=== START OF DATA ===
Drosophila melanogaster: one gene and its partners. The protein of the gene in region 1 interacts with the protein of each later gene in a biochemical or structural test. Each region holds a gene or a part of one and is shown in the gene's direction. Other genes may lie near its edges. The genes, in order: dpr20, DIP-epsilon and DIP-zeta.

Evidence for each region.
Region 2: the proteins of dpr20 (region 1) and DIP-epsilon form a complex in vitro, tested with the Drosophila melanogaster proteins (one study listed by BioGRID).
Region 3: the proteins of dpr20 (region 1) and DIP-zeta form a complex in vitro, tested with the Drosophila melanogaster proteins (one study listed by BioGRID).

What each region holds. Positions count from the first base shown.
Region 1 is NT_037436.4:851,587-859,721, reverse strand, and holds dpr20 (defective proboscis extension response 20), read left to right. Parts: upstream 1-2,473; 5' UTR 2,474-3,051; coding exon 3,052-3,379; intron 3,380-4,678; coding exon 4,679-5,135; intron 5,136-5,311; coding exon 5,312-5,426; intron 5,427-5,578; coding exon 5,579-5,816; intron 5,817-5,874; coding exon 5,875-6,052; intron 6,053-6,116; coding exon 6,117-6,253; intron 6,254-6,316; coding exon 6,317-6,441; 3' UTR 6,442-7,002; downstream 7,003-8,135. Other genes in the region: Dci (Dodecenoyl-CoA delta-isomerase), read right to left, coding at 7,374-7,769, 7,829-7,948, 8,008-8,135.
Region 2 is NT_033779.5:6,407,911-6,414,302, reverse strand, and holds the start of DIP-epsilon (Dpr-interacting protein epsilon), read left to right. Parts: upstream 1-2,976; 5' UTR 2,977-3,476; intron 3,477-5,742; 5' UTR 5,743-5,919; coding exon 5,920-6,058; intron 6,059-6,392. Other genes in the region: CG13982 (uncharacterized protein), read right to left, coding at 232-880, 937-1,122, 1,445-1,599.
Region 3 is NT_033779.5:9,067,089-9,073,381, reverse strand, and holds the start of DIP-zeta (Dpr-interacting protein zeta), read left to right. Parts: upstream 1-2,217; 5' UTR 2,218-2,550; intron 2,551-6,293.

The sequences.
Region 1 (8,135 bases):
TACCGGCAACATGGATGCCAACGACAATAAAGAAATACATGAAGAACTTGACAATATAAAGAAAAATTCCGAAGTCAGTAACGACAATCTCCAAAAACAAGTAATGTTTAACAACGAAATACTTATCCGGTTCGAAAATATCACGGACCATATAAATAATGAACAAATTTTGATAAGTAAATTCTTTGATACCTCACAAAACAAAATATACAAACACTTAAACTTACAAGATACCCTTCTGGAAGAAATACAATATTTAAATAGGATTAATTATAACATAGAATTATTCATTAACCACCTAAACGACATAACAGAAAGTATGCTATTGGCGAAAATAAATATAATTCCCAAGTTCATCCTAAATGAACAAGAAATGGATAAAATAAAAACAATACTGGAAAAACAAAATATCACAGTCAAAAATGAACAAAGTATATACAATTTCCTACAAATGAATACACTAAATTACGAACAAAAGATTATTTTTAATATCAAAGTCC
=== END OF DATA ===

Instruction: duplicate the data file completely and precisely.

Drosophila melanogaster: one gene and its partners. The protein of the gene in region 1 interacts with the protein of each later gene in a biochemical or structural test. Each region holds a gene or a part of one and is shown in the gene's direction. Other genes may lie near its edges. The genes, in order: dpr20, DIP-epsilon and DIP-zeta.

Evidence for each region.
Region 2: the proteins of dpr20 (region 1) and DIP-epsilon form a complex in vitro, tested with the Drosophila melanogaster proteins (one study listed by BioGRID).
Region 3: the proteins of dpr20 (region 1) and DIP-zeta form a complex in vitro, tested with the Drosophila melanogaster proteins (one study listed by BioGRID).

What each region holds. Positions count from the first base shown.
Region 1 is NT_037436.4:851,587-859,721, reverse strand, and holds dpr20 (defective proboscis extension response 20), read left to right. Parts: upstream 1-2,473; 5' UTR 2,474-3,051; coding exon 3,052-3,379; intron 3,380-4,678; coding exon 4,679-5,135; intron 5,136-5,311; coding exon 5,312-5,426; intron 5,427-5,578; coding exon 5,579-5,816; intron 5,817-5,874; coding exon 5,875-6,052; intron 6,053-6,116; coding exon 6,117-6,253; intron 6,254-6,316; coding exon 6,317-6,441; 3' UTR 6,442-7,002; downstream 7,003-8,135. Other genes in the region: Dci (Dodecenoyl-CoA delta-isomerase), read right to left, coding at 7,374-7,769, 7,829-7,948, 8,008-8,135.
Region 2 is NT_033779.5:6,407,911-6,414,302, reverse strand, and holds the start of DIP-epsilon (Dpr-interacting protein epsilon), read left to right. Parts: upstream 1-2,976; 5' UTR 2,977-3,476; intron 3,477-5,742; 5' UTR 5,743-5,919; coding exon 5,920-6,058; intron 6,059-6,392. Other genes in the region: CG13982 (uncharacterized protein), read right to left, coding at 232-880, 937-1,122, 1,445-1,599.
Region 3 is NT_033779.5:9,067,089-9,073,381, reverse strand, and holds the start of DIP-zeta (Dpr-interacting protein zeta), read left to right. Parts: upstream 1-2,217; 5' UTR 2,218-2,550; intron 2,551-6,293.

The sequences.
Region 1 (8,135 bases):
TACCGGCAACATGGATGCCAACGACAATAAAGAAATACATGAAGAACTTGACAATATAAAGAAAAATTCCGAAGTCAGTAACGACAATCTCCAAAAACAAGTAATGTTTAACAACGAAATACTTATCCGGTTCGAAAATATCACGGACCATATAAATAATGAACAAATTTTGATAAGTAAATTCTTTGATACCTCACAAAACAAAATATACAAACACTTAAACTTACAAGATACCCTTCTGGAAGAAATACAATATTTAAATAGGATTAATTATAACATAGAATTATTCATTAACCACCTAAACGACATAACAGAAAGTATGCTATTGGCGAAAATAAATATAATTCCCAAGTTCATCCTAAATGAACAAGAAATGGATAAAATAAAAACAATACTGGAAAAACAAAATATCACAGTCAAAAATGAACAAAGTATATACAATTTCCTACAAATGAATACACTAAATTACGAACAAAAGATTATTTTTAATATCAAAGTCC